LOFT -- In early 2013, the accessible, trendy, and youthful sister-label to Ann Taylor started shipping to over 100 countries, including Canada. The brand offers everything from work staples to weekend wear, and includes duties in the final purchase price.

The Outnet -- Brought to you by the team behind Net-A-Porter, The Outnet sells discounted designer womenswear and accessories. Product can be limited, but discounts are deep, which means you may want to stock up and take advantage of their $24.95 flat rate shipping cost.

Revolve Clothing -- Since its launch in 2003, Revolve Clothing has expanded its product line to include over 500 men's and women's designer shoes, apparel, and accessories. Shipping is free for orders over $100, and duties/taxes are due upon arrival.

Amazon Beauty -- Amazon may not be the first website that comes to mind when you need to stock up on beauty products, but their two new online stores will change this. Together, Amazon Beauty and Amazon Health & Personal Care carry 80,000 products, including makeup, perfume, hair care, and skin care. All products ship from within Canada, so you'll never have to worry about paying duty or extra taxes.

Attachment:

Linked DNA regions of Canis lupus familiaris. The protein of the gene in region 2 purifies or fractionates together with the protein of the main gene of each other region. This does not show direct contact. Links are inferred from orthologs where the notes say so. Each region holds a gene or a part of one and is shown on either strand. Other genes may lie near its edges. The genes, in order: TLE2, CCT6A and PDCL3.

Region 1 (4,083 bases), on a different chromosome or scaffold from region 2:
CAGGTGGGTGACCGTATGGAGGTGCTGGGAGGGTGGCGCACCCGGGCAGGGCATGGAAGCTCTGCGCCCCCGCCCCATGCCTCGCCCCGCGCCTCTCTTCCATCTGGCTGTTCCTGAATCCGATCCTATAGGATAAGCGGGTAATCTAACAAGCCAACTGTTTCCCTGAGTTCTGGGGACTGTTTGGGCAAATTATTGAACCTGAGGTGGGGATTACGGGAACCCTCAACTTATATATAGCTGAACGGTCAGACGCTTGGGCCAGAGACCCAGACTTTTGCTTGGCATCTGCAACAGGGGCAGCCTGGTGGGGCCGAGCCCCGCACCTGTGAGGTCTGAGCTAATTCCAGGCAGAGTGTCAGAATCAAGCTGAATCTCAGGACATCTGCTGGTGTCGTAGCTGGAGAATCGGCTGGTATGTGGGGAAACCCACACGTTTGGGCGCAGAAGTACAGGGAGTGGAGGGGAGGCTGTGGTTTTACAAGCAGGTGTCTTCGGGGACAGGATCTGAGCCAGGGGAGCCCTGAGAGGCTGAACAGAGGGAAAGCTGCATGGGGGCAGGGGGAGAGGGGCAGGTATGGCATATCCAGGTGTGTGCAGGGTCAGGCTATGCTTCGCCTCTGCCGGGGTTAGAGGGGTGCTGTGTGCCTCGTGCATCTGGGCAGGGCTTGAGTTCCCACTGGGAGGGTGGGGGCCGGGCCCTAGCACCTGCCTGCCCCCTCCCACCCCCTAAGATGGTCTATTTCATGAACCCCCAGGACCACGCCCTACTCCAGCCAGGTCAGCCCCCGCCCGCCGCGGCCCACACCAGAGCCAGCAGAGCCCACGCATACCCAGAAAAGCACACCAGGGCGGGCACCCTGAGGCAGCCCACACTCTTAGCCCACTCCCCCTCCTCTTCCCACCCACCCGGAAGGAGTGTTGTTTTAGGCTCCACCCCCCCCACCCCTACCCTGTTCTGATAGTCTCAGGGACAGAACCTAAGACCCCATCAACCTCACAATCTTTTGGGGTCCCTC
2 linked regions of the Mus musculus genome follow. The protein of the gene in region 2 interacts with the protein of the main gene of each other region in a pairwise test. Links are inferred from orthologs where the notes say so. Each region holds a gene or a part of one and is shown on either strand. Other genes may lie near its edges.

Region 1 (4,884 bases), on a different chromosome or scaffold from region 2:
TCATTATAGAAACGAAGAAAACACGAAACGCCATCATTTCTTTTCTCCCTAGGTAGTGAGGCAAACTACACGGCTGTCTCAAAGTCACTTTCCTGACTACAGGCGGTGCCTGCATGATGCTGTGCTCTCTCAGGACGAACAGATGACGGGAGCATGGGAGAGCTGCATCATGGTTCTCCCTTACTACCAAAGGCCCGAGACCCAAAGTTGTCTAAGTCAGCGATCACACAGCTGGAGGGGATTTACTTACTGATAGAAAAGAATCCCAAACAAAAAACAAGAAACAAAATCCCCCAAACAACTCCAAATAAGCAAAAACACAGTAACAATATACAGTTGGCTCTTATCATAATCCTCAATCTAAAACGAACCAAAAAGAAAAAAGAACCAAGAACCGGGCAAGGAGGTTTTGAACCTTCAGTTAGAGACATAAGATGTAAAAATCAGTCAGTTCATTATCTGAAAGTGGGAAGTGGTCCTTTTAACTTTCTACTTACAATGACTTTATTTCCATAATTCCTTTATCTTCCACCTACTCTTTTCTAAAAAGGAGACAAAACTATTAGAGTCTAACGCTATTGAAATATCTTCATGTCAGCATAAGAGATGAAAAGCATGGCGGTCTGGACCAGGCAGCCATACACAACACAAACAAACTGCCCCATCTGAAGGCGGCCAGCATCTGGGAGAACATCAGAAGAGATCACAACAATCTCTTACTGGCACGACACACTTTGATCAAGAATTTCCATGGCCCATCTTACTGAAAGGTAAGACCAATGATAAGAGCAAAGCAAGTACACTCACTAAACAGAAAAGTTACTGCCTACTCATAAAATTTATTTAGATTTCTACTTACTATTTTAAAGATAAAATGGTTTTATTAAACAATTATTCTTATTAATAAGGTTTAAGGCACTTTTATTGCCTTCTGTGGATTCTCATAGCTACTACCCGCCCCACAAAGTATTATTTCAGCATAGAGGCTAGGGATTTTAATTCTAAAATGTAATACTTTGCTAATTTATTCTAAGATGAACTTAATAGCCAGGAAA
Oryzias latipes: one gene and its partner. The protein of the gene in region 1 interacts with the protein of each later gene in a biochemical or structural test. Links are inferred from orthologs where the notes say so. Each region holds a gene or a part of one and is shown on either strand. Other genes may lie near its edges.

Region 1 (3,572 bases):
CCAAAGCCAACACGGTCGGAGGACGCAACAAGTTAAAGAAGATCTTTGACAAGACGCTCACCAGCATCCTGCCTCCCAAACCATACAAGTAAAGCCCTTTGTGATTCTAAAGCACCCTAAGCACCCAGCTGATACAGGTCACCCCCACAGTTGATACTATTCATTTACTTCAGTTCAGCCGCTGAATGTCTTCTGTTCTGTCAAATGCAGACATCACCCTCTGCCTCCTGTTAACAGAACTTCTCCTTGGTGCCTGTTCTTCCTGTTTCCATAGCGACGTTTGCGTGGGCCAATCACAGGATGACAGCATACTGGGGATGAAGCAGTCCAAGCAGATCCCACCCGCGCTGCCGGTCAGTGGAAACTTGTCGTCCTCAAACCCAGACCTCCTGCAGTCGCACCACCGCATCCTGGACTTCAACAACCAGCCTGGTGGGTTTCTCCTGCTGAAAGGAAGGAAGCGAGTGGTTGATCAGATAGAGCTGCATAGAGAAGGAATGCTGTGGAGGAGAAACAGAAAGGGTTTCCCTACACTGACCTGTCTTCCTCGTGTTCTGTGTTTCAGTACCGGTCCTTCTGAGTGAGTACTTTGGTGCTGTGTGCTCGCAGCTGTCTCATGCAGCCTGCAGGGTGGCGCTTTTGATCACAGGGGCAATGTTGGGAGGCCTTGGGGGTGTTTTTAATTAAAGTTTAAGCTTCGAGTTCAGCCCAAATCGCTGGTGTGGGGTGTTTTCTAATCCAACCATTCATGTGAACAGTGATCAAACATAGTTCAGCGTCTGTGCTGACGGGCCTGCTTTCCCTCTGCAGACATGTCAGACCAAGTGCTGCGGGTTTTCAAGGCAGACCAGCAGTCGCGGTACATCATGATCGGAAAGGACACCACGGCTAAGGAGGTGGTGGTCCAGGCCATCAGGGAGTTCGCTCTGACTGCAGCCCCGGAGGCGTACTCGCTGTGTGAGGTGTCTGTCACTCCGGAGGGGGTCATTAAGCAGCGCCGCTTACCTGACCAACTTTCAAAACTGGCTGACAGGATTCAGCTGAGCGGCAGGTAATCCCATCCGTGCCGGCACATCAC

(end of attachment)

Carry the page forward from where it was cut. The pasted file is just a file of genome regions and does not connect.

Haute Look -- Acquired by Nordstrom in March 2011, HauteLook's sales start each day at 8 a.m. Pacific time. Shop some of the best names in fashion, beauty, and home décor at up to 75 per cent off with no surprises. All costs (shipping, GST, PST, and duties) will be displayed when you check out, and what you see is what you pay.

eShakti -- Take the guesswork out of online shopping with eShakti. Shop their women's apparel in standard sizes, or for an extra $7.50, enter your custom measurements and get your item tailed to your body. Be your own designer, and customize your order by adjusting the sleeve length, adding pockets, or changing the neckline. Shipping rates depend on the order value, and new product is added regularly.


POSTED:05/01/2013 - 21:33

By: Armando Roggio

Shipping can be one of the most stressful parts of an online transaction. The customer has already paid for a product, but does not actually have it in hand. And the retailer — devoted to excellent customer service — has no control over the carrier.